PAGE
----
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https://doi.org/10.5194/bg-2018-249
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Research article 10 Jul 2018

Research article | 10 Jul 2018

Review status
This discussion paper is a preprint. It is a manuscript under review for the journal Biogeosciences (BG).

Assessment of hydrothermal alteration on micro- and nanostructures of biocarbonates: quantitative statistical grain-area analysis of diagenetic overprint

Laura A. Casella1, Sixin He1, Erika Griesshaber1, Lourdes Fernández-Díaz2, Elizabeth M. Harper3, Daniel J. Jackson4, Andreas Ziegler5, Vasileios Mavromatis6,7, Martin Dietzel7, Anton Eisenhauer8, Uwe Brand9, and Wolfgang W. Schmahl1 Laura A. Casella et al.
  • 1Department of Earth and Environmental Sciences and GeoBioCenter, Ludwig-Maximilians-Universität München, Munich, 80333, Germany
  • 2Instituto de Geociencias, Universidad Complutense Madrid (UCM, CSIC), Madrid, 28040, Spain
  • 3Department of Earth Sciences, University of Cambridge, Cambridge, CB2 3EQ, UK
  • 4Department of Geobiology, Georg-August University of Göttingen, Göttingen, 37077, Germany
  • 5Central Facility for Electron Microscopy, University of Ulm, Ulm, 89081, Germany
  • 6Géosciences Environnement Toulouse (GET), CNRS, UMR 5563, Observatoire Midi-Pyrénées, 14 Av. E. Belin, 31400 Toulouse, France
  • 7Institute of Applied Geosci ences, Graz University of Technology, Rechbauerstr. 12, 8010 Graz, Austria
  • 8GEOMAR - Helmholtz Centre for Ocean Research, Marine Biogeochemistry/Marine Geosystems, Kiel, Germany
  • 9Department of Earth Sciences, Brock University, 1812 Sir Isaac Brock Way, St. Catharines, Ontario, L2S 3A1, Canada

Abstract. The assessment of diagenetic overprint on microstructural and geochemical data gained from fossil archives is of fundamental importance for understanding palaeoenvironments. A correct reconstruction of past environmental dynamics is only possible when pristine skeletons are unequivocally distinguished from altered skeletal elements. Our previous studies (Casella et al., 2017) have shown that replacement of biogenic carbonate by inorganic calcite occurs via an interface coupled dissolution–reprecipitation mechanism. Furthermore, for a comprehensive assessment of alteration, structural changes have to be assessed on the nanoscale as well, which documents the replacement of pristine nanoparticulate calcite by diagenetic nanorhombohedral calcite (Casella et al., 2018a, b).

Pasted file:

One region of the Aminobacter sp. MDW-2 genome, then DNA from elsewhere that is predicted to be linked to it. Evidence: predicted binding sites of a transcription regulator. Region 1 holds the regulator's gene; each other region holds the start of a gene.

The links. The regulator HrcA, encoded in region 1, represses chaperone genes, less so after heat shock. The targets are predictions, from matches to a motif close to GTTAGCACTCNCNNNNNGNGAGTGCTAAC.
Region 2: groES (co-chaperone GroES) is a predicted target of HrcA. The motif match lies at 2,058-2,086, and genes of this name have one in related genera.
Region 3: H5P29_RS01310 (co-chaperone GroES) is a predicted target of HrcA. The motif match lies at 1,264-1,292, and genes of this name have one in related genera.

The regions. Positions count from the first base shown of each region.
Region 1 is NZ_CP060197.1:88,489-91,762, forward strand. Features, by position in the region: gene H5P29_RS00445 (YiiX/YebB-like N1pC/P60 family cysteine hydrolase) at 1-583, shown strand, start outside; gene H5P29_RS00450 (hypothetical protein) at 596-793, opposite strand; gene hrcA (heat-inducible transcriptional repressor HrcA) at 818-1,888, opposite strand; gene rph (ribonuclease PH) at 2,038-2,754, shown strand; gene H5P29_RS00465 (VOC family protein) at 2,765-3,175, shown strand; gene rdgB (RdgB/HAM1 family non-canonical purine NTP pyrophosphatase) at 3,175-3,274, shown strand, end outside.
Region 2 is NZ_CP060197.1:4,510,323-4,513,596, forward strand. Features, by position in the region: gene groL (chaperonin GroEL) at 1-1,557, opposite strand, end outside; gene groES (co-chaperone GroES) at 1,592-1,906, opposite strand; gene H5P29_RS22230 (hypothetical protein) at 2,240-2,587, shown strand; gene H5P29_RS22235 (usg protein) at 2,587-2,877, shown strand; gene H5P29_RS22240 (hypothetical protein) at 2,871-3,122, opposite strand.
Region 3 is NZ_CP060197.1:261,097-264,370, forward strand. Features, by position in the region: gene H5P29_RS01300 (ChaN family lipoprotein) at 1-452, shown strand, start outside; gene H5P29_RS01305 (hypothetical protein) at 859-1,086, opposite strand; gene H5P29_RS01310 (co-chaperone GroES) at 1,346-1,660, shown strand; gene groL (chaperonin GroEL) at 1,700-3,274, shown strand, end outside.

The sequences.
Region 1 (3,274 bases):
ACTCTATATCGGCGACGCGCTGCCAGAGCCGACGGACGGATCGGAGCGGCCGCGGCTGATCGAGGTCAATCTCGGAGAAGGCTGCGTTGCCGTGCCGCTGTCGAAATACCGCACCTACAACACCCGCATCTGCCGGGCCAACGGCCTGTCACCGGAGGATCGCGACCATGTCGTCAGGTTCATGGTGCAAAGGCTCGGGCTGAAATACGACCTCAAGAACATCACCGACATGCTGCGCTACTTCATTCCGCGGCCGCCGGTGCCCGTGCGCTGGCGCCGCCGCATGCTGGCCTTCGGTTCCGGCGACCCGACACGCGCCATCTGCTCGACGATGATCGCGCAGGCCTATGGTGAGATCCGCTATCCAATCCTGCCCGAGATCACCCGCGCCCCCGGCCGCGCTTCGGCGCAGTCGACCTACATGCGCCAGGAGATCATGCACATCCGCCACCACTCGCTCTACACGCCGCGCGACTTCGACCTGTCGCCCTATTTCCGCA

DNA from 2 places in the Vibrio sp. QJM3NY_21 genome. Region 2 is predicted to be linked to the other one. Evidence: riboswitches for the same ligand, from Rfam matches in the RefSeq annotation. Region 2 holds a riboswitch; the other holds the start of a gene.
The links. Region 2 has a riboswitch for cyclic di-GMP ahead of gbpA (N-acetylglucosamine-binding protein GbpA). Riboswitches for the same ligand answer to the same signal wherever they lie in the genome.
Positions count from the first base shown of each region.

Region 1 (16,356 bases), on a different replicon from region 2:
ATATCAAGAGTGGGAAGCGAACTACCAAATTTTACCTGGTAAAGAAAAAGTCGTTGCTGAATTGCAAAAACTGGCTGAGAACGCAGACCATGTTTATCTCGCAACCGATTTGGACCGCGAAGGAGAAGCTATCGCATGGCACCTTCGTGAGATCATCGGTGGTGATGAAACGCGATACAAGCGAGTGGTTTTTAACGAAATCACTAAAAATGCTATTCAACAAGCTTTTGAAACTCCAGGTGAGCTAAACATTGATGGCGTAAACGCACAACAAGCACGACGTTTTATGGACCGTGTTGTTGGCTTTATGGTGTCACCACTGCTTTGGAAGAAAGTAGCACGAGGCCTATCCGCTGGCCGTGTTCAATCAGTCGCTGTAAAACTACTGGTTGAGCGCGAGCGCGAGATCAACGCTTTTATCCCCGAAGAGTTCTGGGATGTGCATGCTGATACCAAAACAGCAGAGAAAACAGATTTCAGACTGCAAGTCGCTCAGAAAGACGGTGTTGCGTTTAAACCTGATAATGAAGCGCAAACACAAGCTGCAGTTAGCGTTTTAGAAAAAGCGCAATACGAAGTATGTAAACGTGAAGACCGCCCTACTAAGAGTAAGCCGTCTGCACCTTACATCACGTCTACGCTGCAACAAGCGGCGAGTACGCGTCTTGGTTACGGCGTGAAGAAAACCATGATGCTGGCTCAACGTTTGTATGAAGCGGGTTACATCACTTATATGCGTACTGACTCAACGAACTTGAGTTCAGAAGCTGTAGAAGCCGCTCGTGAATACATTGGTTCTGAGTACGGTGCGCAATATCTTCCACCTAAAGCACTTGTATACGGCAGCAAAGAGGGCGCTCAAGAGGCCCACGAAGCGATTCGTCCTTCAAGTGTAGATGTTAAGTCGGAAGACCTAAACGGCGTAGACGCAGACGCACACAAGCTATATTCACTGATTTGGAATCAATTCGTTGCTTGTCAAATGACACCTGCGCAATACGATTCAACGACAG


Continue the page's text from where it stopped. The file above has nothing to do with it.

In the present contribution we investigated six different modern biogenic carbonate microstructures for their behaviour under hydrothermal alteration in order to assess their potential to withstand diagenetic overprint and to test the integrity of their preservation in the fossil record. For each microstructure (a) the evolution of biogenic aragonite and calcite replacement by inorganic calcite was examined, (b) distinct carbonate mineral formation steps on the micrometre scale were highlighted, (c) microstructural changes at different stages of alteration were explored, and (d) statistical analysis of differences in basic mineral unit dimensions in pristine and altered skeletons was performed. The latter analysis enables an unequivocal determination of the degree of diagenetic overprint and discloses information especially about low degrees of hydrothermal alteration.

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Short summary
Biogenic carbonates record past environmental conditions. Fossil shell chemistry and microstructure change as metastable biogenic carbonates are replaced by inorganic calcite. Simulated diagenetic alteration at 175 °C of different shell microstructures showed that (nacreous) shell aragonite, and calcite were partially replaced by coarse inorganic calcite crystals due to dissolution-reprecipitation reactions. EBSD maps allowed for qualitative assessment of the degree of diagenetic overprint.
Biogenic carbonates record past environmental conditions. Fossil shell chemistry and...
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